In this scenario, Careers Advice becomes a sign poster of the future jobs such as Drone Traffic Controller or Augmented Reality Designer.

And for some, AI won’t make much of a difference at all

Here, the faith is placed in the churn of technological progress and investment in new areas of business to bring new jobs to replace those lost to automation. Economies with high levels of automation such as Germany and Japan have strong job growth. The percentage of people in full-time work in the USA and the UK is growing steadily. In short, there just isn’t any evidence that AI is effecting the jobs market.

How can the CEIAG profession react

In a recent post, Professor Tristram Hooley covered much of the same ground in this post and suggested that, due to this uncertainty between competing visions of the future labour market, advice could be offered across three frameworks:

  1. Adaptive Guidance – Preparation for change
  2. Expanded Career Guidance – broaden concepts of meaningful work
  3. Emancipatory Guidance – encourage realisation of and challenge of the system

and that a possible curriculum

hooley1

would plan opportunities for clients to grow these capabilities.

Which is all work Advisers would be happy to cover and would provide clients with enriching learning experiences but what strikes me is the fact that the profession is tasked with preparing for this wide range of eventualities. The lack of clarity from both Governments and Business voices on the shape of the future labour market is unhelpful. The Business lobby is not shy on coming forward with the skill demands they place on education and CEIAG to meet more definitive labour market needs. Whether looking at the strategic needs of nation economies or drilling down to an oversupply of graduates from a particular vocational area, Business leaders are clear on what they require from education. For such a large disruption potential to employment, the lack of clarity on what we should actually be expecting is noticeable. The type of preparation work outlined by Professor Hooley would be much better served alongside as clear guidance from business leaders on what will likely be the reality of the impact of AI and automation on the labour market.

Advertisements

Your Baker Clause school CEIAG policy guide

Exams are looming and the summer break is peaking over the horizon so nobody working in schools needs anything extra to do but I’m going to make a suggestion of something that CEIAG leads should consider getting sorted if not before the end of term, then very quickly in the new academic year. That job is writing, consulting with Senior Leadership on and then publishing on the school website the school policy on other educational and vocational providers speaking and presenting to your cohort of students.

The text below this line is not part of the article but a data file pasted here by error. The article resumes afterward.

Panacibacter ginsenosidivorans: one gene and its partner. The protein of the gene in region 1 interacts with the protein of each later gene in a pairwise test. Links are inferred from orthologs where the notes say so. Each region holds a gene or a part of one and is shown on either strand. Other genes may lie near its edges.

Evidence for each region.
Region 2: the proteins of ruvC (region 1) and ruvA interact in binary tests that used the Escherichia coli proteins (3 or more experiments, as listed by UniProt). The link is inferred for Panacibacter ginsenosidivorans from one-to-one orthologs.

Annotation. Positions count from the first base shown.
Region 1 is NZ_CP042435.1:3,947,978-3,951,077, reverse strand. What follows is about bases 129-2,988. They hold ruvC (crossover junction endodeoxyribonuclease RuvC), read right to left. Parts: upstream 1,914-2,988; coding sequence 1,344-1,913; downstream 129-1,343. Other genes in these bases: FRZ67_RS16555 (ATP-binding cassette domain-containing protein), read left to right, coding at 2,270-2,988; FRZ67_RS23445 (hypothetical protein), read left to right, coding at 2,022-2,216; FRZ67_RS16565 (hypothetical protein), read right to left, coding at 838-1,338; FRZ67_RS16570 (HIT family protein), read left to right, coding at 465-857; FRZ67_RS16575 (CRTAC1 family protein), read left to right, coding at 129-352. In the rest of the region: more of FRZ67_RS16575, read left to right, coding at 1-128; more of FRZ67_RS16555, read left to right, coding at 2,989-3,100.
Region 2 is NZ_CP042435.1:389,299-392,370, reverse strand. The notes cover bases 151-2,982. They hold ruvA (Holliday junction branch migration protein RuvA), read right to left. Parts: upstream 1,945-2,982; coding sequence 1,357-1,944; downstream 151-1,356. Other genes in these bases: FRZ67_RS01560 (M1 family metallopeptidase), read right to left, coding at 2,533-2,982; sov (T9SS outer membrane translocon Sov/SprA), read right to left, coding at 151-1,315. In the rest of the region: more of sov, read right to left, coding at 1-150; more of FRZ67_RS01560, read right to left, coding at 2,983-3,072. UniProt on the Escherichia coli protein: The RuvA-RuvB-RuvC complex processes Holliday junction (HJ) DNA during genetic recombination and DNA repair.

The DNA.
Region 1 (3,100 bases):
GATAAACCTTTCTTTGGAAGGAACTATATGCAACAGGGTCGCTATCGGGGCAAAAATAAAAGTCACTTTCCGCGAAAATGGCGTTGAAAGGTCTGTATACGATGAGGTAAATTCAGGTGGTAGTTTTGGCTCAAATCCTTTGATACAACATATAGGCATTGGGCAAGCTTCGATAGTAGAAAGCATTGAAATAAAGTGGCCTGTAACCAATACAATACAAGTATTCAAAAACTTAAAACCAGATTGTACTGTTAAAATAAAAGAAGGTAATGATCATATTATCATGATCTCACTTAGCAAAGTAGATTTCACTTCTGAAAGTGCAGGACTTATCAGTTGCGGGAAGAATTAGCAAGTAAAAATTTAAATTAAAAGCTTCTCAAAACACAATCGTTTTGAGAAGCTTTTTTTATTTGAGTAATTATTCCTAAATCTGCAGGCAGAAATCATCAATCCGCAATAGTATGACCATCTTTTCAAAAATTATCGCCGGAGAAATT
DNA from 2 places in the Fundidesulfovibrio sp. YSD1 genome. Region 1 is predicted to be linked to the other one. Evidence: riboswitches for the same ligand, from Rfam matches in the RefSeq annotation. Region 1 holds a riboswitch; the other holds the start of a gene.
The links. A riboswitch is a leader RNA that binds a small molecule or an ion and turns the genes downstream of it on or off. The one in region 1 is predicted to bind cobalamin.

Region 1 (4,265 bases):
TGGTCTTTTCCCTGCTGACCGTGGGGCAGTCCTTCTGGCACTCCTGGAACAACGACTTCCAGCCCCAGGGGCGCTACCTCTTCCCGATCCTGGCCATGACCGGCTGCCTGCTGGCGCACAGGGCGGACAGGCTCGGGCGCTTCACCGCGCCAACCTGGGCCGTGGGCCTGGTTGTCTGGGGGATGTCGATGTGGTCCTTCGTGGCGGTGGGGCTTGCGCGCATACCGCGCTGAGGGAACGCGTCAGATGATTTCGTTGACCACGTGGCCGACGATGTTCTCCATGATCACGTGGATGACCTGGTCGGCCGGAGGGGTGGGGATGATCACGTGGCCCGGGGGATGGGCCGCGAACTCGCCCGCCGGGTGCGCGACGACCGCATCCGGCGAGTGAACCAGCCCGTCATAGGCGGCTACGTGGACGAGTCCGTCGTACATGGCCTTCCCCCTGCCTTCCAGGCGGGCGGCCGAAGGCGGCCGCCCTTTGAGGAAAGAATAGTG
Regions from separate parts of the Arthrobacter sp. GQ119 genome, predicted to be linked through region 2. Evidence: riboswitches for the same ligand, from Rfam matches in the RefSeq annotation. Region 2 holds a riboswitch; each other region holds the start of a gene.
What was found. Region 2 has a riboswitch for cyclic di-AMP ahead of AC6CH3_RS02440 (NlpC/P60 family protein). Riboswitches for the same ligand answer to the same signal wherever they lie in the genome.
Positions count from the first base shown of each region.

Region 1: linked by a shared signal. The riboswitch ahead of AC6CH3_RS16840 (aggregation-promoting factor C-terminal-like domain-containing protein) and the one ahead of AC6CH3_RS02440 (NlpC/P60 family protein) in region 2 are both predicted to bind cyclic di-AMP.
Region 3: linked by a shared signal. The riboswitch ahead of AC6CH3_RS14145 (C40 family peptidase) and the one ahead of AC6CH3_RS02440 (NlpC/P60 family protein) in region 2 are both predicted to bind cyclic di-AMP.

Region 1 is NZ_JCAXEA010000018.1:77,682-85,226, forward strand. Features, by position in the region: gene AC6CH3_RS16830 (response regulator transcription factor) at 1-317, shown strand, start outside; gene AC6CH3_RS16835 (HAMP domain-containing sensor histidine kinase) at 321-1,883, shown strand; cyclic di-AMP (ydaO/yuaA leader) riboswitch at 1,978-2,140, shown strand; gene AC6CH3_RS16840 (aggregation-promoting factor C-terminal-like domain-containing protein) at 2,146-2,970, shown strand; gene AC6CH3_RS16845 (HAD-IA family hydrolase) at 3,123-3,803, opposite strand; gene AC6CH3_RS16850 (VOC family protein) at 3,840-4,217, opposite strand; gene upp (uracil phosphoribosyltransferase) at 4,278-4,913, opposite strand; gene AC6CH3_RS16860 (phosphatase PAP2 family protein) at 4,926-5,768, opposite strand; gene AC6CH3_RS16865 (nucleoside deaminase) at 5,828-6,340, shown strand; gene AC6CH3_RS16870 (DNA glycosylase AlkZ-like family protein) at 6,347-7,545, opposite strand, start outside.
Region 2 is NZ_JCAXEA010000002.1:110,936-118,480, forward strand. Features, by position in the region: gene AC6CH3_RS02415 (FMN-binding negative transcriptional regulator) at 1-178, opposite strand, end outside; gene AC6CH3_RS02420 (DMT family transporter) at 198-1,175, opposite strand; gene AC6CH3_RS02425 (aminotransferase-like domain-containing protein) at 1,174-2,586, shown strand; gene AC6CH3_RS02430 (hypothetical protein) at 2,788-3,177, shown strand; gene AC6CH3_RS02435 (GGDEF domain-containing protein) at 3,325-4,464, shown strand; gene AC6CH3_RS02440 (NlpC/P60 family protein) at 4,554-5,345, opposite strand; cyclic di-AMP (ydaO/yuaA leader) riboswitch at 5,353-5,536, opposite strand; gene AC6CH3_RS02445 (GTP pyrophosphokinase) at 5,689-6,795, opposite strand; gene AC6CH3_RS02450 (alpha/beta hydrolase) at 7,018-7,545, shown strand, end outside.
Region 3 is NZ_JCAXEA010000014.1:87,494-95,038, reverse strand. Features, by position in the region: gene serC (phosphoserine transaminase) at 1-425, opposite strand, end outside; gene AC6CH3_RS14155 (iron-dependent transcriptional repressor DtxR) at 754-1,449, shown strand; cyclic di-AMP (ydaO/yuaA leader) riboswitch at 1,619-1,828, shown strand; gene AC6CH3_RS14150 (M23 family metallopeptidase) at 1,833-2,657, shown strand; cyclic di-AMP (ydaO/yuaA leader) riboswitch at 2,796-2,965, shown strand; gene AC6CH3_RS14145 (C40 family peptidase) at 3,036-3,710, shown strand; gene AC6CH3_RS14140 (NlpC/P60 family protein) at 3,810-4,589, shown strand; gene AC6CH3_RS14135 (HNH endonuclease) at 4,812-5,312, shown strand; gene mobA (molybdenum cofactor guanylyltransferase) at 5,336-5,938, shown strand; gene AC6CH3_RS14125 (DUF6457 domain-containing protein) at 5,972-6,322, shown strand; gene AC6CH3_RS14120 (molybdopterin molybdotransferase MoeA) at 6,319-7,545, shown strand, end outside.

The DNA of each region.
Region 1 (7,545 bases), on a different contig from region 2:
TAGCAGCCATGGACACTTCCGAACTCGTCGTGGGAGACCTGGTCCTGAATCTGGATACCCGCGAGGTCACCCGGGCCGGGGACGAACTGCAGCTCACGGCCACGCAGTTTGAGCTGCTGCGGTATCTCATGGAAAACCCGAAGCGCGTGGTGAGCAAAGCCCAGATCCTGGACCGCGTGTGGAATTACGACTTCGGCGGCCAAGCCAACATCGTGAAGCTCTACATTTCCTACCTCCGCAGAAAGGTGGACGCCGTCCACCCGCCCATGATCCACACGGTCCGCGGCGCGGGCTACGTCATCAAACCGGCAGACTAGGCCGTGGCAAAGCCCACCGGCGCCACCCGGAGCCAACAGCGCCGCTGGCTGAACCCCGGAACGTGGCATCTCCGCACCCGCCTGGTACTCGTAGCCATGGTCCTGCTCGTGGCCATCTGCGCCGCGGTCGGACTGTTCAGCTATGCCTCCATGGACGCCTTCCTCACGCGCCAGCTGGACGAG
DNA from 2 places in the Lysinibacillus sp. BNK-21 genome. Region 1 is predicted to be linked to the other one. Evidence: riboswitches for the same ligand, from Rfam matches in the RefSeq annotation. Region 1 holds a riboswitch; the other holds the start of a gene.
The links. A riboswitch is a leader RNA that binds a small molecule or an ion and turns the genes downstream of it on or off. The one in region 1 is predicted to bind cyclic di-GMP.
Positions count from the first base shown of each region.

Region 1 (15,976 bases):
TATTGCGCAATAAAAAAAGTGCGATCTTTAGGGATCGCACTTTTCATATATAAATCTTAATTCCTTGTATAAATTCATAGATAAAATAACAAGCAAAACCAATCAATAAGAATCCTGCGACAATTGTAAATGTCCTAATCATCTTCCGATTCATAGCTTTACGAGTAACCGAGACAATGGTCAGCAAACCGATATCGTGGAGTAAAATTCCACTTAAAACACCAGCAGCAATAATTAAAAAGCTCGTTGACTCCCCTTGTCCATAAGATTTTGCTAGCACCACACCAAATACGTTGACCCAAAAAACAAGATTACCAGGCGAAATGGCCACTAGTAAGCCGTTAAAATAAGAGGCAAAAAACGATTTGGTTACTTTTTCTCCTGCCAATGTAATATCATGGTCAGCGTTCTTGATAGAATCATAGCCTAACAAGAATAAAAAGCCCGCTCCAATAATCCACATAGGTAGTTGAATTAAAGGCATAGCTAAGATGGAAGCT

The Technical and Further Education Bill received Royal Assent and became law on 27th April 2017. The core purposes of the Bill are to lay out the regulation and authority of the new Institute for Apprenticeships and create a new insolvency process for Further Education Colleges that navigate themselves into tricky financial waters. It is though one of the Amendments to the Bill, requested by Lord Baker (joint founder of the Baker Dearing Educational Trust which facilitates the opening of new UTCs) that requires attention from CEIAG practitioners in schools.

(CEIAG colleagues in FE Colleges will be more concerned by another Amendment which now requires that Ofsted specifically comment on Careers guidance when publishing their reports on FE providers. I don’t know why this required statute and could not be achieved through Ofsted’s own guidance to inspectors similar the requirement to comment on Careers provision in secondary schools).

Away from the main Bill the Baker Clause can be seen here at paragraph 2. It requires that schools

  1. must ensure that there is an opportunity for a range of education and training providers to access registered pupils during the relevant phase (ages 13-18) of their education for the purpose of informing them about approved technical education qualifications and apprenticeships
  2. must prepare a policy statement setting out the circumstances in which education and training providers will be given access to registered pupils for the purpose of informing them about approved technical education qualifications or apprenticeships
  3. must ensure the policy statement includes procedural requirements in relation to requests for access, grounds for granting and refusing requests for access and details of premises or facilities provided to those granted access
  4. must revise the policy “from time to time”
  5. must publish the policy statement

And it this job that needs completing as soon as possible.

All good CEIAG schemes in schools will include plenty of input from vocational and apprenticeship providers and, ever since starting this blog, I have been wary of the Vocational training sectors rote complaint that “students don’t know we exist” as an over simplification of the complicated reasons young people follow routes with clearer directions of travel and fail to secure apprenticeships, despite registering and applying for them in huge numbers (compared to vacancies), yet a clich√© is a cliche for a reason. Everyone working in Careers in schools has heard eyebrow raising tales of Sixth Form managers escorting FE College visitors out of the school reception, prospectuses going missing, Apprenticeship providers being put in a classroom to talk to only a “select” group of students and so on. As Lord Baker himself has noted, the introduction of providers such as UTC’s who admit students at 14 into a system unused to this competition for funded students complicated local issues so providing a clearer set of guidelines while still allowing local flexibility would seem a solution looking from the top down. The downside is that it can result in unnecessary bureaucratic hurdles.